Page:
The Results Are In!

Standard

After tallying your mid-quarter responses, here’s a quick breakdown of what’s going on in our classroom:

An overwhelming number of people have asked me to post grades to Canvas. I appreciate that you’re a technologically-driven bunch, so that will be done. I’ll also start answering e-mails with more frequency (sorry.)

There is a more complicated issue going on in that while most of you prefer group work to class discussions, many of you have expressed that you think we’re not using that time effectively. 

Which means that I’ll be structuring your group activities a little differently in the future, with an eye towards GETTING ALL OF YOU TALKING AS A CLASS. I’m planning on trying to incorporate more time for writing in the classroom as well–there are mixed opinions about this, but it ties in with the time constraints that several of you are chafing against.

Unfortunately, we operate on a quarter system that forces us to work in chunks of 10-12 weeks, depending on the quarter. THis means that all the work of a 101 class gets shoved into 10 weeks, instead of 14, and due to our 3x/week schedule, the material that generally gets taught in 50 minute chunks 5 times a week gets compressed into what we do.

The other, overwhelming response that I’ve received about our work is that my instructions are unclear, largely due to a lack of structure. Allow me to enlighten you as to why this is: 

In giving your assignments, I state exactly what it is that I am looking for. I give you a LOT of space in terms of how I expect you to write, as well as what I expect you to write about, because placing restrictions on a student’s writing is actually detrimental to the ability to craft good essays.

I’m aware that this places a lot of responsibility on you as students who are generally 1-2 quarters into your college educations, and are used to a structure in which you are told to do something and produce results which are either right or wrong, according to the formulae you are given for success.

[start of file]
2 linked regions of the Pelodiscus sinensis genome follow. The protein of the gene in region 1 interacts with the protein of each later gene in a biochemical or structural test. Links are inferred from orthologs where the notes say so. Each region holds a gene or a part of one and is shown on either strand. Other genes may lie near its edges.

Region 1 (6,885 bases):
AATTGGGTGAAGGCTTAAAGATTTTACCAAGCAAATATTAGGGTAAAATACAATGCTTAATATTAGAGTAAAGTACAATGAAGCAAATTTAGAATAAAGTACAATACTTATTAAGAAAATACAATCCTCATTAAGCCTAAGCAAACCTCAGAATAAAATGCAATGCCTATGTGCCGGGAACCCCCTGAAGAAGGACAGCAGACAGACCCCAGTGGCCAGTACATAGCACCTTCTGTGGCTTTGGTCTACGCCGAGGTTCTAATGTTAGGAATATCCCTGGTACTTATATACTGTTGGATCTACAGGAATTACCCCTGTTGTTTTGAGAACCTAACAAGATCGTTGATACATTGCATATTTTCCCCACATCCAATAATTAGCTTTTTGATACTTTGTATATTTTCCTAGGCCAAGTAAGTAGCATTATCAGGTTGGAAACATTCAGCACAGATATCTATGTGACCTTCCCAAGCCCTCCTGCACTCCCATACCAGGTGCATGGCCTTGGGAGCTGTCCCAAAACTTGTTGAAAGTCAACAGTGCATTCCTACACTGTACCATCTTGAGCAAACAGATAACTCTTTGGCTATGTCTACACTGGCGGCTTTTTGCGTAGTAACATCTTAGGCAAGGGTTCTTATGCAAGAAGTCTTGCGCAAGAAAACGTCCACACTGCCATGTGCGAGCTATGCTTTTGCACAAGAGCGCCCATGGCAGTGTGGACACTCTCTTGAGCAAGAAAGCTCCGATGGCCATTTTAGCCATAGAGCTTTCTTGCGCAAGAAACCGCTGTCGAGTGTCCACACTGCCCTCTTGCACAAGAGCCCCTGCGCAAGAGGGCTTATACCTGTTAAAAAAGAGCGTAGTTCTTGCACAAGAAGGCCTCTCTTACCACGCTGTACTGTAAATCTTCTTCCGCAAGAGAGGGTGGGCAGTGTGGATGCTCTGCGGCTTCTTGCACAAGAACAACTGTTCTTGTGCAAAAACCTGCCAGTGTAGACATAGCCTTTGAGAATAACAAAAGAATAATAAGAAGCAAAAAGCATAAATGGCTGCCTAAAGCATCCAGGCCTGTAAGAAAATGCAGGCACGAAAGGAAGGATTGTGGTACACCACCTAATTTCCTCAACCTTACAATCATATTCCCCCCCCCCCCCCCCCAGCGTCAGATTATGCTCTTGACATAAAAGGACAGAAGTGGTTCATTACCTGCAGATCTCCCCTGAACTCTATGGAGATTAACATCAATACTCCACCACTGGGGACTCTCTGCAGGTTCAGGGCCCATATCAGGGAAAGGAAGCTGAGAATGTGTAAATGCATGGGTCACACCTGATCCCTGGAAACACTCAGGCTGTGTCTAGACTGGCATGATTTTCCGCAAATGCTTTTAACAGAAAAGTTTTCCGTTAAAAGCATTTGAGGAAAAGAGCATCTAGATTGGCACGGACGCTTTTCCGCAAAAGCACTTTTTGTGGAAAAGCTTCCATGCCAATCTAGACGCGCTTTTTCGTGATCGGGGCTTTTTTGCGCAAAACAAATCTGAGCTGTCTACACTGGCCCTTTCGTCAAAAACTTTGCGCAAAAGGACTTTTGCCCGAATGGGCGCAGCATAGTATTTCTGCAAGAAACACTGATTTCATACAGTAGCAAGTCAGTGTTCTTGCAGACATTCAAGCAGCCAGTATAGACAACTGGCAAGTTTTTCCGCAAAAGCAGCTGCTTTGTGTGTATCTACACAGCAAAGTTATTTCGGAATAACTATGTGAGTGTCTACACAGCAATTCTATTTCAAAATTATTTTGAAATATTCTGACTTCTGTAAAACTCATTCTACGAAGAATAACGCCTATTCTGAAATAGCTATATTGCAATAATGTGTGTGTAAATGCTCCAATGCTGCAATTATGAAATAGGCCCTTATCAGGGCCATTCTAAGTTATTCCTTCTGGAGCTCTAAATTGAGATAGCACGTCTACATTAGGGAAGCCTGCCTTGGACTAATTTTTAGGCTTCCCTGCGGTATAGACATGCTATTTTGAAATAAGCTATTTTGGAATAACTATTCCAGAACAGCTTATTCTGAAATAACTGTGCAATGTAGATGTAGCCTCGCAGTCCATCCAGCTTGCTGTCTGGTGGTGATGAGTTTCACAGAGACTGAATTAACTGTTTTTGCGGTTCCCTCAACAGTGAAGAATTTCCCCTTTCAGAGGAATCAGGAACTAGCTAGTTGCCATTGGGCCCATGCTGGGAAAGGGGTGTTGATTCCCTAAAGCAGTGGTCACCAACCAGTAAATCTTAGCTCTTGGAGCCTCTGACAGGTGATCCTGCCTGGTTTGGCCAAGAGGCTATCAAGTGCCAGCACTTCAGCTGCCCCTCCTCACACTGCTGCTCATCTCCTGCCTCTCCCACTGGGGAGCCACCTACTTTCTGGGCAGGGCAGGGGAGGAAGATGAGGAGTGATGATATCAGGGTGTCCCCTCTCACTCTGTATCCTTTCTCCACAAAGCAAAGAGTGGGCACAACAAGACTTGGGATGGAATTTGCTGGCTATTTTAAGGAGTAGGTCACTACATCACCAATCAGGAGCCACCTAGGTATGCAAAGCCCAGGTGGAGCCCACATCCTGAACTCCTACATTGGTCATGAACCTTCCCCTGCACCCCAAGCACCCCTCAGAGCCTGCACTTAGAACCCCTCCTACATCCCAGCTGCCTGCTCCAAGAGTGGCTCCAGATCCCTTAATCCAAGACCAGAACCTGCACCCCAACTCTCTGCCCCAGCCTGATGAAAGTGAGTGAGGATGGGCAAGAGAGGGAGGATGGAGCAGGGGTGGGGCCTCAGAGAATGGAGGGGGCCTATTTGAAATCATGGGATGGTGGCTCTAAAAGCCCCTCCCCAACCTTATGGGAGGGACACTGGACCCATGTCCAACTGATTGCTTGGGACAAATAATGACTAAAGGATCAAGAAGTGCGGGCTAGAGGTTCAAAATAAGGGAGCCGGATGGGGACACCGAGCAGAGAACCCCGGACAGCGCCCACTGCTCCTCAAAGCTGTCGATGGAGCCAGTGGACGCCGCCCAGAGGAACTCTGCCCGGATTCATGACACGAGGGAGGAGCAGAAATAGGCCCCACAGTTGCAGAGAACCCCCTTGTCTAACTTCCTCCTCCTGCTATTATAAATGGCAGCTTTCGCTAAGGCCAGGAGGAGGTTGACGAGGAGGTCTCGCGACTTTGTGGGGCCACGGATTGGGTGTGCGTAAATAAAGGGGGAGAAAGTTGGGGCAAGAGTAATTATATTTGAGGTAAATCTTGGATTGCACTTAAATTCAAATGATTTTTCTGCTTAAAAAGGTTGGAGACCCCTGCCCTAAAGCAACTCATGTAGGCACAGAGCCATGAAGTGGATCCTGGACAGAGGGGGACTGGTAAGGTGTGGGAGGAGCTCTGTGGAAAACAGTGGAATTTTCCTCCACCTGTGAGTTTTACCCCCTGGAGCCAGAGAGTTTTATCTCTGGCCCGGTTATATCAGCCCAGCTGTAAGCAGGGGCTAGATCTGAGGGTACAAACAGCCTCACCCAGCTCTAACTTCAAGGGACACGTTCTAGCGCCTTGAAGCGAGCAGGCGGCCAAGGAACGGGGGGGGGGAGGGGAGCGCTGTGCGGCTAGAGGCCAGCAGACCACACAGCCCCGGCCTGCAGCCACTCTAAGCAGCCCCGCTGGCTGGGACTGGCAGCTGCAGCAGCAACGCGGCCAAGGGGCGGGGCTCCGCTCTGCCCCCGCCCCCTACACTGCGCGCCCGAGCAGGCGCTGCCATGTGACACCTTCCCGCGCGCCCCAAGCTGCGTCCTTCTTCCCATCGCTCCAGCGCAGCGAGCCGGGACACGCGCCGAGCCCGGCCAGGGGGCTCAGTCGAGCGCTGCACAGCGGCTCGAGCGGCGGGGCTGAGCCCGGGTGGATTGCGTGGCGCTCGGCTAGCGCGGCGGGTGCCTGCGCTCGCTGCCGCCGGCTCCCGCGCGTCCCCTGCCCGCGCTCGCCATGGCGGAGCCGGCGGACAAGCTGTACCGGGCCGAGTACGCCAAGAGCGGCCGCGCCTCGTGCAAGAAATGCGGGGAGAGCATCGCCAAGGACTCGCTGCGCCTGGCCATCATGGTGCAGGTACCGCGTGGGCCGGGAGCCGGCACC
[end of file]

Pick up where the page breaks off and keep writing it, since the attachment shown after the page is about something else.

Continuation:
That is not how my classroom works. Success in this classroom is determined by how much effort you place into creating something that is authentically yours. This discourse gives you a framework to build on, rather than attempting to compartmentalize your work. That is the difference between the Humanities and STEM work.

Consider for a moment: In STEM classes, you’re learning to calculate and analyze in ways that can determine whether people live or die.Formulaic processes are necessary to minimize the risks to others Nobody’s going to die because of what you write in English 101. Our work is accepted as one perspective of a larger whole that is subject to interpretation (THAT BIG OLD ELEPHANT IS EVERYWHERE IN THIS CLASS!) As such, the space of English 101 is one in which it is acceptable to take risks with your work–and I hope you do. Writing is an incredibly messy, chaotic process that puts us in the uncomfortable position of being uncertain, but that isn’t a bad thing in this field. 

What I can do for you in the process of your writings for this class is give you the tools to face the uncertainty of your own ideas, but no amount of structure or instruction can take away the abject terror of “If” that arises when we are made to complicate our understanding of things–which is the underlying goal of the study of rhetoric. 

That having been said, I’ll work to give you better and more frequent feedback about your work in here.

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